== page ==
Report: New York a Global Leader—Except in Livability, Air Quality, Housing Costs, Crime, Transit, Etc.
Eliot Brown March 18, 2010, 3:17 p.m.
The Partnership for New York City and PricewaterhouseCoopers have a new study out measuring global cities, and New York scores high, leading many categories with cities such as London, Tokyo and Paris.
The report, which does not rank overall but rather ranks cities on an array of different categories, is worth a read, as it tries to quantify a long list of qualities that add to a city’s global strength.
While New York scored at or near the top in categories such as air travel, tourism and top university concentration, it lagged in many others, particularly those categories pertaining to livability. For instance, the report gave New York a score of seven out of a highest-possible 21 on congestion management, four on cost of living, three on commute time, nine on air quality, and 12 on crime.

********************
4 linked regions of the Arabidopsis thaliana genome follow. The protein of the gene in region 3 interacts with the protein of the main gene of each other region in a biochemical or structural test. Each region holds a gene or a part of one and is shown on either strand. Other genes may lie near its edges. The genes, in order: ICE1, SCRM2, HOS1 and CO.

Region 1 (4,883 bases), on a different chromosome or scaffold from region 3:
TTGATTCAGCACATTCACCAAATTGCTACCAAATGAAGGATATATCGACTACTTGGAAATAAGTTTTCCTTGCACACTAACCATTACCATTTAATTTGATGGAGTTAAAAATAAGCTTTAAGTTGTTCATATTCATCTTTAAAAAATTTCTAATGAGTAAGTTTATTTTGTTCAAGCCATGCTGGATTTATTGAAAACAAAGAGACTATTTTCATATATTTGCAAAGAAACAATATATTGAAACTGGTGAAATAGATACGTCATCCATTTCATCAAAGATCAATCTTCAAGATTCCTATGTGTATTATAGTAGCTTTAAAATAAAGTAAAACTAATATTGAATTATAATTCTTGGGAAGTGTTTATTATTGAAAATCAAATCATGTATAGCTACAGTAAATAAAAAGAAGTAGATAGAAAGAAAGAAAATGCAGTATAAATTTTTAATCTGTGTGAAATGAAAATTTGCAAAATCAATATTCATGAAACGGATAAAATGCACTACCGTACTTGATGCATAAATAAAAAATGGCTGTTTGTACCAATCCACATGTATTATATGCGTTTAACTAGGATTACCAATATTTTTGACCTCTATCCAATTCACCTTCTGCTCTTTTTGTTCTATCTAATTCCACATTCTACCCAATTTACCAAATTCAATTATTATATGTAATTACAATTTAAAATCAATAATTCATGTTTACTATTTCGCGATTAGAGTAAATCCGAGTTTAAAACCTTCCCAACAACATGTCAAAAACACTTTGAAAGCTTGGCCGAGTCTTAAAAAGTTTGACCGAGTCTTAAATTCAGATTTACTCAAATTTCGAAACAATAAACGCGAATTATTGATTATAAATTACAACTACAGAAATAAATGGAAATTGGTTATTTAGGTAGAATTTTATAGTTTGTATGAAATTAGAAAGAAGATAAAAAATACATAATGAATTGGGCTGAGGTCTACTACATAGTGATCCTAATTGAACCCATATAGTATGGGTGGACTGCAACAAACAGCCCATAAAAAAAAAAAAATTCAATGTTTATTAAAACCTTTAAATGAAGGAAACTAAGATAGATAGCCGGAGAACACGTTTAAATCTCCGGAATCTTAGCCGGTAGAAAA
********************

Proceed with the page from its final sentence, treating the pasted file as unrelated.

Livability concerns have been a particular focus of urban planners and economic development advocates, as issues such as transit and green space are relatively easy to control through policy and investment (compared with, say, the number of hotel rooms or number of top-MBA schools), and can easily distinguish cities from their competitors. Many of those cities that ranked highest in the livability categories were not the traditional global powers (for example: Sydney and Stockholm were leaders on sustainability and other livability measures).
Full report here.